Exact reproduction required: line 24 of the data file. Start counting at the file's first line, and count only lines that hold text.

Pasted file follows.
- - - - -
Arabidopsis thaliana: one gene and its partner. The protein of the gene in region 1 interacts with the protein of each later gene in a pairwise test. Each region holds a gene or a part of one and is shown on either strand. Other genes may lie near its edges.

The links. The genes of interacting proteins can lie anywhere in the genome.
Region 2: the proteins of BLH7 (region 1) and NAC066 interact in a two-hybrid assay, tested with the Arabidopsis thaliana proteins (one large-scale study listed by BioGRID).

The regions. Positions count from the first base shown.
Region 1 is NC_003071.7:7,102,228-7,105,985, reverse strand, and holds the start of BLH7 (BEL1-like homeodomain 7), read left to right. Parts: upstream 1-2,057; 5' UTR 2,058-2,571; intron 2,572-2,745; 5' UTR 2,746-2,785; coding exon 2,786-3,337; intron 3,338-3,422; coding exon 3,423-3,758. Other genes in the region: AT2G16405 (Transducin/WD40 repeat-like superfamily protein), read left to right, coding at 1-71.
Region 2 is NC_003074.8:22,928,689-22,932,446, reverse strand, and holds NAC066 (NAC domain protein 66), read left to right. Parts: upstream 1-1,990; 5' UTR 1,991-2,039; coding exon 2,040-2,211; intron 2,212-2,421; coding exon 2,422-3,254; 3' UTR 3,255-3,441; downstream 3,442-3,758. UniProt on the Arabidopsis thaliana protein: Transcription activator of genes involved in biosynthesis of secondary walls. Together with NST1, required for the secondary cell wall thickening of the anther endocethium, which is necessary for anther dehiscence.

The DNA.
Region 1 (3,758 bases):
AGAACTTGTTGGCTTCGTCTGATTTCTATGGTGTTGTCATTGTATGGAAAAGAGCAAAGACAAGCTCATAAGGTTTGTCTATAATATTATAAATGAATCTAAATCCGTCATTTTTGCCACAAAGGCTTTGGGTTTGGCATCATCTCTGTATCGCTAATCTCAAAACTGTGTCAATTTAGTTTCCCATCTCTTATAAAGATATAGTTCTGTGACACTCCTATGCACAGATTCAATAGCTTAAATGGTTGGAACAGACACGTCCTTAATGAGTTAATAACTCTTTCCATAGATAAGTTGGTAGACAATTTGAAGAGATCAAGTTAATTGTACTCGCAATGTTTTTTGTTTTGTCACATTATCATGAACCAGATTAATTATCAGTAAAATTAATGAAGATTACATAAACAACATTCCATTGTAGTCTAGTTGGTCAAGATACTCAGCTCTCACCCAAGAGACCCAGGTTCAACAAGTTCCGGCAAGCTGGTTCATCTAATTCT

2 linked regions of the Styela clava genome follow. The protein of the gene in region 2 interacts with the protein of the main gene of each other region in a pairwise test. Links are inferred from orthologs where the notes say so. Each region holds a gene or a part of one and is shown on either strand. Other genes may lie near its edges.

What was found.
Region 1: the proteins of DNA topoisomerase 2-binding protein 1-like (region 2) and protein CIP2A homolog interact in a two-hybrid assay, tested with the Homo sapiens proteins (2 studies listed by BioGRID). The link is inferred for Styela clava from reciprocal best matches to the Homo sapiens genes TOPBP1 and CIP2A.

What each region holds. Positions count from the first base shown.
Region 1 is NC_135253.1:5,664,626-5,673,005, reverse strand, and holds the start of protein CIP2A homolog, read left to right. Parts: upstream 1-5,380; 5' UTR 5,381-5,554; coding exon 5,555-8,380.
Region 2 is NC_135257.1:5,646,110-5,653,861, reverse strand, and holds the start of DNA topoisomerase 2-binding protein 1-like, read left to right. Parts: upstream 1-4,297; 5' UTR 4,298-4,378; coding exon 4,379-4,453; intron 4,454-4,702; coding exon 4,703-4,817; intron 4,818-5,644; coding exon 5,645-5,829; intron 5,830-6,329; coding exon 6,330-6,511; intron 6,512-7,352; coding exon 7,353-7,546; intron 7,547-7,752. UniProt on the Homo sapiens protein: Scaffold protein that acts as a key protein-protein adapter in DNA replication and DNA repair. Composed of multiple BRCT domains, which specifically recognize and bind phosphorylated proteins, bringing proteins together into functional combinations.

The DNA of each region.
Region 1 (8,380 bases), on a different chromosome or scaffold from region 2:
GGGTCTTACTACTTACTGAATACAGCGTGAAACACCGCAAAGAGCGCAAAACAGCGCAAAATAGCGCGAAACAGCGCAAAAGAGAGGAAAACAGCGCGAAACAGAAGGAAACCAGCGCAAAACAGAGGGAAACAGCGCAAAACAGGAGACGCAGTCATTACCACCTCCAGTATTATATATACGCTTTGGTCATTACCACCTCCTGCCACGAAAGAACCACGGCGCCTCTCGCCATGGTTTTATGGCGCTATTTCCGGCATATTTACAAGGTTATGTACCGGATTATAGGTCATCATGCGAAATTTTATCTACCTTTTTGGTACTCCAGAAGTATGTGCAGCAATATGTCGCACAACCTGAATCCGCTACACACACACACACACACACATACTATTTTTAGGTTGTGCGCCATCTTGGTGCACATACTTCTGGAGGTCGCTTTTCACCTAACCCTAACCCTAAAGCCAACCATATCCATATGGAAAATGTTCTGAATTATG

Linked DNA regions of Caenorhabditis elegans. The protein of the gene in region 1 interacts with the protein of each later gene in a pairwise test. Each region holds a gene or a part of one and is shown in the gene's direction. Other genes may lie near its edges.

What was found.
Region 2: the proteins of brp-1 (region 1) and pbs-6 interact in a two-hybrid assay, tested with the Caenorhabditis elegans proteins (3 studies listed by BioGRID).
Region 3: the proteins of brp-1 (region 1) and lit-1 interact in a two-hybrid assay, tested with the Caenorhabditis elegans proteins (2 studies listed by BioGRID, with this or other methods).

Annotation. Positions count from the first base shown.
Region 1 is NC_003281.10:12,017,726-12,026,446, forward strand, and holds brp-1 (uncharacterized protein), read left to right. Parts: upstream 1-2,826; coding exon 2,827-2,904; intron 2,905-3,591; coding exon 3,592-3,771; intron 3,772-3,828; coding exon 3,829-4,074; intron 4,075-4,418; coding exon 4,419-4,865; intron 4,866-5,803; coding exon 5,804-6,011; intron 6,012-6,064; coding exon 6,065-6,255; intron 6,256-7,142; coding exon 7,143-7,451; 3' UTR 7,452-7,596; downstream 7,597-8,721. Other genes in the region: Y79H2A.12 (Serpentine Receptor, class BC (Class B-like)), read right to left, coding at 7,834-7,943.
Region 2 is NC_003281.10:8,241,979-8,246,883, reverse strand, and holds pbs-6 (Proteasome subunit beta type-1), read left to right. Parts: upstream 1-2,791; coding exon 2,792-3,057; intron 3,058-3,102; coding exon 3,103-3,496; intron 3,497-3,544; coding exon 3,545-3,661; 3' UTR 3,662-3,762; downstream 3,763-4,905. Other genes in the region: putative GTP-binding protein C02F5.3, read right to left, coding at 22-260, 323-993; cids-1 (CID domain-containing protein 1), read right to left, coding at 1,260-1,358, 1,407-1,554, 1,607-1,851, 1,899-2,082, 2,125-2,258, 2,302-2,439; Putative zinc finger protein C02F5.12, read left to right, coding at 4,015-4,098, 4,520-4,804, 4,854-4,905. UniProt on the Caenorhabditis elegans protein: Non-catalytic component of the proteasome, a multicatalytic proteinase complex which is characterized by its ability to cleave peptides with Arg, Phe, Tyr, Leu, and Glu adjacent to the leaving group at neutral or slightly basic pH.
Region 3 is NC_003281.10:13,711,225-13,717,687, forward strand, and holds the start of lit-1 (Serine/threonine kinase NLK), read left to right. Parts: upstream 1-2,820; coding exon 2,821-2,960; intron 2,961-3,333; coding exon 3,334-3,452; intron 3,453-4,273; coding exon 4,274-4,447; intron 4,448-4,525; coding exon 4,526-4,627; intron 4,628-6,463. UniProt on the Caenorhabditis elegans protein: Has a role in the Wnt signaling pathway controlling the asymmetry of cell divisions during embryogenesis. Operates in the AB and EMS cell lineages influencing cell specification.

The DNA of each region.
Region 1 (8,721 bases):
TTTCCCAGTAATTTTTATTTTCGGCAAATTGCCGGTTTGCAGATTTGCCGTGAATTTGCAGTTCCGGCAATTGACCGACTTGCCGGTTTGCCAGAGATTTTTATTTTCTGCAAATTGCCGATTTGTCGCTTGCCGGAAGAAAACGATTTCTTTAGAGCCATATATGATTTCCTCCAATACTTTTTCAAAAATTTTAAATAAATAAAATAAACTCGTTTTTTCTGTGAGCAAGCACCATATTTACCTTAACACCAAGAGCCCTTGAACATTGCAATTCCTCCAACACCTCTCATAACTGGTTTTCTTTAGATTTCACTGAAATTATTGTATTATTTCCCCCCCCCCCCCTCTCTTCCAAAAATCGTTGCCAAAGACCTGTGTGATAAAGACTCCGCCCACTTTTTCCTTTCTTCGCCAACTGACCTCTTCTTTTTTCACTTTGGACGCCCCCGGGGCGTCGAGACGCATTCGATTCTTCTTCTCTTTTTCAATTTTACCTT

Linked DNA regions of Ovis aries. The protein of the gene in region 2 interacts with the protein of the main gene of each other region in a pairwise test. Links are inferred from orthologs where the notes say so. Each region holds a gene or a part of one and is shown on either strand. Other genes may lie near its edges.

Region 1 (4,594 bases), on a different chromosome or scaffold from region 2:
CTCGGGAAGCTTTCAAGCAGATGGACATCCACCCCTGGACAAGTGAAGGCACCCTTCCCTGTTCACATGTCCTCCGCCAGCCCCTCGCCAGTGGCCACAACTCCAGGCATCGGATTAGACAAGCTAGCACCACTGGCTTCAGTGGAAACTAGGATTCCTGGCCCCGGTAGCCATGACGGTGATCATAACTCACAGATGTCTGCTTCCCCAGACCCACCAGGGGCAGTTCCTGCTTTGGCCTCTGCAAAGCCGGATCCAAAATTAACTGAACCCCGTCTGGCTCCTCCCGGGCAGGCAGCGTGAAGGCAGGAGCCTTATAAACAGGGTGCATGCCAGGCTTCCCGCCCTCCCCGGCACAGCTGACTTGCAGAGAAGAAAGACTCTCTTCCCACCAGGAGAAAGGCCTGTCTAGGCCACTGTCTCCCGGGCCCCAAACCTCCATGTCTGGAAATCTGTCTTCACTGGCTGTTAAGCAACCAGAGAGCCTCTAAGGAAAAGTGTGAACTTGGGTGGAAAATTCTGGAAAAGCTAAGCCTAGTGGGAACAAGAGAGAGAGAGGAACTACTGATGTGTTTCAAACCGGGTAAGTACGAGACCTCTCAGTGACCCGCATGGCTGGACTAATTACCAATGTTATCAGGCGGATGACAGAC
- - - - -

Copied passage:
Region 1 is NC_003281.10:12,017,726-12,026,446, forward strand, and holds brp-1 (uncharacterized protein), read left to right. Parts: upstream 1-2,826; coding exon 2,827-2,904; intron 2,905-3,591; coding exon 3,592-3,771; intron 3,772-3,828; coding exon 3,829-4,074; intron 4,075-4,418; coding exon 4,419-4,865; intron 4,866-5,803; coding exon 5,804-6,011; intron 6,012-6,064; coding exon 6,065-6,255; intron 6,256-7,142; coding exon 7,143-7,451; 3' UTR 7,452-7,596; downstream 7,597-8,721. Other genes in the region: Y79H2A.12 (Serpentine Receptor, class BC (Class B-like)), read right to left, coding at 7,834-7,943.